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The Shift From Content To Purpose: A Continuum of Choice

The Shift From Content To Purpose: A Continuum of Choice by TeachThought Staff What is the difference between a teacher-centered and learner-driven classroom? We’ve taken a look at examples of student-centered teaching before. It’s both a subtle (in theory) and dramatic (in function) shift in the entire ecology of a classroom, curriculum, and sense of student […]

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25 Of The Best Resources For Teaching Critical Thinking

25 Of The Best Resources For Teaching Critical Thinking by TeachThought Staff The Stanford University Center for Professional Development recently developed a course of effective classroom in the classroom, and asked us to let you know about it. This online course consists of three online sessions, three weeks in a row. Each session includes expert video screencasts, classroom video […]

4 Things Every Student Should Do Every Day

4 Things Every Student Should Do Every Day by Terry Heick Just a quick post meant to be quantitatively modest (only four) and qualitatively useful/practical. A list like this could get long fast. Off the top of my head, any teacher can come up with hundreds of ‘things’ it would be ‘good’ for students to […]
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What Is Swarm Problem Solving?

What Is Swarm Problem Solving? contributed by Dr. Jamie Schwandt, (Ed.D.) “It would be unlikely that it would be a fish that discovered water, or a bird air.” – Chinese Proverb A common metaphor used by Arthur Conan Doyle in his Sherlock Holmes stories is that of links, chains, and threads. Alan Macfarlane writes in On Creative […]
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What Is Google Science Journal?

What Is Google Science Journal? by TeachThought Staff In short, Google Science Journal is a cloud-based platform for K-12 science education. In Google’s own words, Science Journal ‘transforms your device into a pocket-size science tool that encourages students to explore their world. As they conduct eye-opening experiments, they’ll record observations and make new, exciting discoveries.’ […]

What Is The Taxonomy Of Significant Learning?

The Taxonomy Of Significant Learning by Terry Heick There isn’t a whole lot to the Taxonomy Of Significant Learning, but what’s there is useful to help frame how you design learning experiences for students. As a preface, I should say that I have not been trained in this model, nor have I have I researched […]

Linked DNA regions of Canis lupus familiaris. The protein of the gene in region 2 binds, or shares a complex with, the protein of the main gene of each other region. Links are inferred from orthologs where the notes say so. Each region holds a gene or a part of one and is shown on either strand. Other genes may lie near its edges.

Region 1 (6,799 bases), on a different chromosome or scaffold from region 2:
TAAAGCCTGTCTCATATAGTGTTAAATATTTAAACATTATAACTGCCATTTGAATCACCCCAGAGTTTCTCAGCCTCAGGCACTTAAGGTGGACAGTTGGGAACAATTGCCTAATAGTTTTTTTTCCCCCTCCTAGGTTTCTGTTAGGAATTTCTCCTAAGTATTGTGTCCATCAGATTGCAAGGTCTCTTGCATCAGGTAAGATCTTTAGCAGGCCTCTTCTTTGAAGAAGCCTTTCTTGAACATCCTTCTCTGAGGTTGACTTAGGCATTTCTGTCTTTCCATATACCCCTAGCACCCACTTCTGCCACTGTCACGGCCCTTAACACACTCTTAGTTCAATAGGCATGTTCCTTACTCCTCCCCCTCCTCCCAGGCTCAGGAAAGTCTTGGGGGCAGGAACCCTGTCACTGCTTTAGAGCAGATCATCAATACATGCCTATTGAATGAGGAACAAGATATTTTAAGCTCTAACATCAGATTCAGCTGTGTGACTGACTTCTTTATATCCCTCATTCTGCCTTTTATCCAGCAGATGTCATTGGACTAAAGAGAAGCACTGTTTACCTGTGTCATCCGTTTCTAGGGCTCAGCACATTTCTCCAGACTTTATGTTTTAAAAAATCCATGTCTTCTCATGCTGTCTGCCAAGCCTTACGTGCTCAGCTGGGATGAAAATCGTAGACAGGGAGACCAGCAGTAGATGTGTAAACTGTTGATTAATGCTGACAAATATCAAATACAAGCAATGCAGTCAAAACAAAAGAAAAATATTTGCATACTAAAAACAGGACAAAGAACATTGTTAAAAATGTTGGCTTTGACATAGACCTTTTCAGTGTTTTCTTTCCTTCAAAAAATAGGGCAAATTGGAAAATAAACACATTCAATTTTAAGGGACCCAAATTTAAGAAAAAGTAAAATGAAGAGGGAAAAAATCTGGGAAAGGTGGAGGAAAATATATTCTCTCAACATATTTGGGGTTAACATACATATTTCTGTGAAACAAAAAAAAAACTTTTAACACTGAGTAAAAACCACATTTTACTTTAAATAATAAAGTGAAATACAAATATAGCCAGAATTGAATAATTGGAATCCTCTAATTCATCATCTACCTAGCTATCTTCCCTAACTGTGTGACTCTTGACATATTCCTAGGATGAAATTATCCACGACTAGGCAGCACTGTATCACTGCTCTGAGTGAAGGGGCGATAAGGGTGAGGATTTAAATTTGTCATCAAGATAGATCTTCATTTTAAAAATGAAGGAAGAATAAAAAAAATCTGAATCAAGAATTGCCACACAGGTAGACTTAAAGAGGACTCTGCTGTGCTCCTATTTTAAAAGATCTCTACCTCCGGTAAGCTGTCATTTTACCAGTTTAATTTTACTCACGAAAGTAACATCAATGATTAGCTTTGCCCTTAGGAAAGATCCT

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The TeachThought Podcast Ep. 149 Is Constructivist Education Addressing Inequality?

The TeachThought Podcast Ep. 149 Is Constructivist Education Addressing Inequality? Drew Perkins talks with author Natalie Wexler about her work, specifically her recent Forbes article asserting constructivist education is not closing educational gaps that are rooted in socioeconomic differences. Links & Resources Mentioned In This Episode: nataliewexler.com @natwexler Forbes: To Attack Inequality, We Need A Different Kind […]

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The Underlying Assumptions Of A Curriculum

There are ideas and then there are ideas between ideas. That is, the spaces between ideas can be pregnant with ideas of their own in the same way that there are stars and then there are spaces between the stars. And these spaces matter because they’re dark and dark (and its absence) characterizes light. Okay, […]
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Grade Differently: 7 Categories For Gamification Of Learning

Better Than Letter Grades: Helping Your Students See Their Own Progress by Terry Heick How can you help students see their own progress? And use that to motivate them? Encouragement mechanics–a kind of gamification–is one approach. And note, you needn’t make that lesson or unit feel like a ‘video game.’ That’s not gamification. Gamification is […]

3 Ways You Can Respond When Students Turn In Incomplete Work

contributed by Heather M. Stocker It’s like looking at a photograph where only a small bit of the picture is discernible, but you can’t tell that what you’re actually looking at. This is what happens when students turn in incomplete assignments. Incomplete assignments only give a partial snapshot of student ability. We might only see […]

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